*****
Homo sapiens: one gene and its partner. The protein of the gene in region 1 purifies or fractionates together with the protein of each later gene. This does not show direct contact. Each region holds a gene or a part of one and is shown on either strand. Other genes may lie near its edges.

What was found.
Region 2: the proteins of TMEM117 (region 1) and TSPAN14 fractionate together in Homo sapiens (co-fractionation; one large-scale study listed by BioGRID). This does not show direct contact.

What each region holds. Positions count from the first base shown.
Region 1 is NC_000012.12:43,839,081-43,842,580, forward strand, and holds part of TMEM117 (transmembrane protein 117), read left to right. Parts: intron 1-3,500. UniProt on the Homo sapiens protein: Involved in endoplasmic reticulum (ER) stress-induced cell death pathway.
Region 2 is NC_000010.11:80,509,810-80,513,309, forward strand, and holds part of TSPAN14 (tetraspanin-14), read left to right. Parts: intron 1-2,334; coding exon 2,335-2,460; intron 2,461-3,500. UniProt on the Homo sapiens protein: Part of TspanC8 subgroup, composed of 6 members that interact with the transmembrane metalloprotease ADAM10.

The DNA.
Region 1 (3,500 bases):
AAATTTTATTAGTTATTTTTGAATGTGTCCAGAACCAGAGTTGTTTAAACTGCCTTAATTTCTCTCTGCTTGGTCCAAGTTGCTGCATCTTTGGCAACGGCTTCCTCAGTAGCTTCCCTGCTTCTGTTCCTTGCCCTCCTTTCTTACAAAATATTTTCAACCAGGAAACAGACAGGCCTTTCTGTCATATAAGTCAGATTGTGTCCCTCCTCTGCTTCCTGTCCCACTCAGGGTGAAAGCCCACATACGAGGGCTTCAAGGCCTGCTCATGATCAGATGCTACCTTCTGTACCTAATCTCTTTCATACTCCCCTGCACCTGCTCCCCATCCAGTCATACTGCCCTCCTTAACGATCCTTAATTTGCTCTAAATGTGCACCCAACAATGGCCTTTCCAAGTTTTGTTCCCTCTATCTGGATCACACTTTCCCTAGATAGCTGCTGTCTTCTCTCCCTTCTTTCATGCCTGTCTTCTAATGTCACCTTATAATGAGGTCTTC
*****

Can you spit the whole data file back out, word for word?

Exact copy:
Homo sapiens: one gene and its partner. The protein of the gene in region 1 purifies or fractionates together with the protein of each later gene. This does not show direct contact. Each region holds a gene or a part of one and is shown on either strand. Other genes may lie near its edges.

What was found.
Region 2: the proteins of TMEM117 (region 1) and TSPAN14 fractionate together in Homo sapiens (co-fractionation; one large-scale study listed by BioGRID). This does not show direct contact.

What each region holds. Positions count from the first base shown.
Region 1 is NC_000012.12:43,839,081-43,842,580, forward strand, and holds part of TMEM117 (transmembrane protein 117), read left to right. Parts: intron 1-3,500. UniProt on the Homo sapiens protein: Involved in endoplasmic reticulum (ER) stress-induced cell death pathway.
Region 2 is NC_000010.11:80,509,810-80,513,309, forward strand, and holds part of TSPAN14 (tetraspanin-14), read left to right. Parts: intron 1-2,334; coding exon 2,335-2,460; intron 2,461-3,500. UniProt on the Homo sapiens protein: Part of TspanC8 subgroup, composed of 6 members that interact with the transmembrane metalloprotease ADAM10.

The DNA.
Region 1 (3,500 bases):
AAATTTTATTAGTTATTTTTGAATGTGTCCAGAACCAGAGTTGTTTAAACTGCCTTAATTTCTCTCTGCTTGGTCCAAGTTGCTGCATCTTTGGCAACGGCTTCCTCAGTAGCTTCCCTGCTTCTGTTCCTTGCCCTCCTTTCTTACAAAATATTTTCAACCAGGAAACAGACAGGCCTTTCTGTCATATAAGTCAGATTGTGTCCCTCCTCTGCTTCCTGTCCCACTCAGGGTGAAAGCCCACATACGAGGGCTTCAAGGCCTGCTCATGATCAGATGCTACCTTCTGTACCTAATCTCTTTCATACTCCCCTGCACCTGCTCCCCATCCAGTCATACTGCCCTCCTTAACGATCCTTAATTTGCTCTAAATGTGCACCCAACAATGGCCTTTCCAAGTTTTGTTCCCTCTATCTGGATCACACTTTCCCTAGATAGCTGCTGTCTTCTCTCCCTTCTTTCATGCCTGTCTTCTAATGTCACCTTATAATGAGGTCTTC